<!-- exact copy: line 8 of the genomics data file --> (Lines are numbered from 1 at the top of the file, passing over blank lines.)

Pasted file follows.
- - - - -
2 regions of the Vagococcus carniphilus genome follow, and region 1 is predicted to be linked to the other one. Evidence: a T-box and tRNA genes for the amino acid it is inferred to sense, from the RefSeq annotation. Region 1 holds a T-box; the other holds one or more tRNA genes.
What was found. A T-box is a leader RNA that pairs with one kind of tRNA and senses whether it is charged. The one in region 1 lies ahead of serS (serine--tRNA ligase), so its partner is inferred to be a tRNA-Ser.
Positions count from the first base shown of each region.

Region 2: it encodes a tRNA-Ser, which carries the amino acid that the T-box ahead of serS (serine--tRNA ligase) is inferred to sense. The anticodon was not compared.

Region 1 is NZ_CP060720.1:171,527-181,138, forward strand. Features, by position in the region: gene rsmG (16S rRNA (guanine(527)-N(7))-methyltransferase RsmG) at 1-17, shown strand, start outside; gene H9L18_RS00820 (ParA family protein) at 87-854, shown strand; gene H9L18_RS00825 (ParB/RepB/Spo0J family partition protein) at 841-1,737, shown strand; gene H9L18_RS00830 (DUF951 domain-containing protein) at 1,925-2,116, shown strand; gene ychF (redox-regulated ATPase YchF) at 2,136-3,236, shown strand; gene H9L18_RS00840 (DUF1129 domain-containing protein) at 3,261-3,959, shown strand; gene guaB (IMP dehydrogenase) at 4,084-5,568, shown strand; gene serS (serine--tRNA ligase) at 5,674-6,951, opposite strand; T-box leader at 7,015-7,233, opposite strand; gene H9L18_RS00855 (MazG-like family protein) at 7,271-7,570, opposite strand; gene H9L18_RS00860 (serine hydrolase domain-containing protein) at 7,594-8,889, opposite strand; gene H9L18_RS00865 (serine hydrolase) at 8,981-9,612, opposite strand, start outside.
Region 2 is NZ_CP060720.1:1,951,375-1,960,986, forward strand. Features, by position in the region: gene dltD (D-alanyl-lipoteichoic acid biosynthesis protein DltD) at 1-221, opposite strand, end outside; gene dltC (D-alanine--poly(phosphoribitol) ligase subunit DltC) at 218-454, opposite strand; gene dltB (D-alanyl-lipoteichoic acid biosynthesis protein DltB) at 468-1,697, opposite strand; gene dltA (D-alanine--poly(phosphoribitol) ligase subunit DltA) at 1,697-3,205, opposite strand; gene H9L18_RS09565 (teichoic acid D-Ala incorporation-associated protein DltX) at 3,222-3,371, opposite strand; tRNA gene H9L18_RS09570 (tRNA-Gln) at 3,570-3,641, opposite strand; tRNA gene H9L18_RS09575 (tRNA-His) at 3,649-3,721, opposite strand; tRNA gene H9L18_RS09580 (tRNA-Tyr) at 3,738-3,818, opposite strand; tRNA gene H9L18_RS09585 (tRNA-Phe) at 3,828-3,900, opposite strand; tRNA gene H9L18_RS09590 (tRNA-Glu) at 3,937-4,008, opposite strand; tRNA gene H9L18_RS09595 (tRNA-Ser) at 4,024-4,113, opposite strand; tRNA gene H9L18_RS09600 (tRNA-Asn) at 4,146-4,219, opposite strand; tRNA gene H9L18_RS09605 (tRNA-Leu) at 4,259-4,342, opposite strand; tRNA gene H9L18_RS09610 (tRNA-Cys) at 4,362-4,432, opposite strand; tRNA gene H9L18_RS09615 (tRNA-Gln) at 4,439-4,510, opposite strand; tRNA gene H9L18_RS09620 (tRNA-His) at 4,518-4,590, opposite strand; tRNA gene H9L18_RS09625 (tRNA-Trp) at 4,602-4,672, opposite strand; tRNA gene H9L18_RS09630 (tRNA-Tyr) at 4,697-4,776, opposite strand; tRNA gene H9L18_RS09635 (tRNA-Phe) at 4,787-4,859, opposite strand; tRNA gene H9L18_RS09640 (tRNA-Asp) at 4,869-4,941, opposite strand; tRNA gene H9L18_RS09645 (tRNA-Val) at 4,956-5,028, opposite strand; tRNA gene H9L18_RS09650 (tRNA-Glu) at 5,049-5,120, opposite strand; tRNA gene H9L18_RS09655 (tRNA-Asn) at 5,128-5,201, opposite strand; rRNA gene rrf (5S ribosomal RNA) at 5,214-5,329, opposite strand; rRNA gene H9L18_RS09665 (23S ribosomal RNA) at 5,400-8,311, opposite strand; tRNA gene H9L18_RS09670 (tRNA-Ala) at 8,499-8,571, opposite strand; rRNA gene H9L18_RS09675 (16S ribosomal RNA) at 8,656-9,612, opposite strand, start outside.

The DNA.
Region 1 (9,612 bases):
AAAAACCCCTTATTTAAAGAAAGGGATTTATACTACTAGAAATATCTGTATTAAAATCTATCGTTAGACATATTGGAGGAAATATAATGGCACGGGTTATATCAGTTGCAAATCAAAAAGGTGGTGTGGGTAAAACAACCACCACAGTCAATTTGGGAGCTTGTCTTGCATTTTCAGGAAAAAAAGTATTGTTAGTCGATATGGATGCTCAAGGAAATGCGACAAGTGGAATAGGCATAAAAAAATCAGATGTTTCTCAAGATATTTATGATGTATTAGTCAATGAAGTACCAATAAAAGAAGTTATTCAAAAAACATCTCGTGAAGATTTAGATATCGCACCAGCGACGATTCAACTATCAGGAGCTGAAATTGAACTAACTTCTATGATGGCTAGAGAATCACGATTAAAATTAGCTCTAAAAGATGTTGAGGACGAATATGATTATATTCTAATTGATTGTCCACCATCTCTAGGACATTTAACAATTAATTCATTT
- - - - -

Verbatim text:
Region 1 (9,612 bases):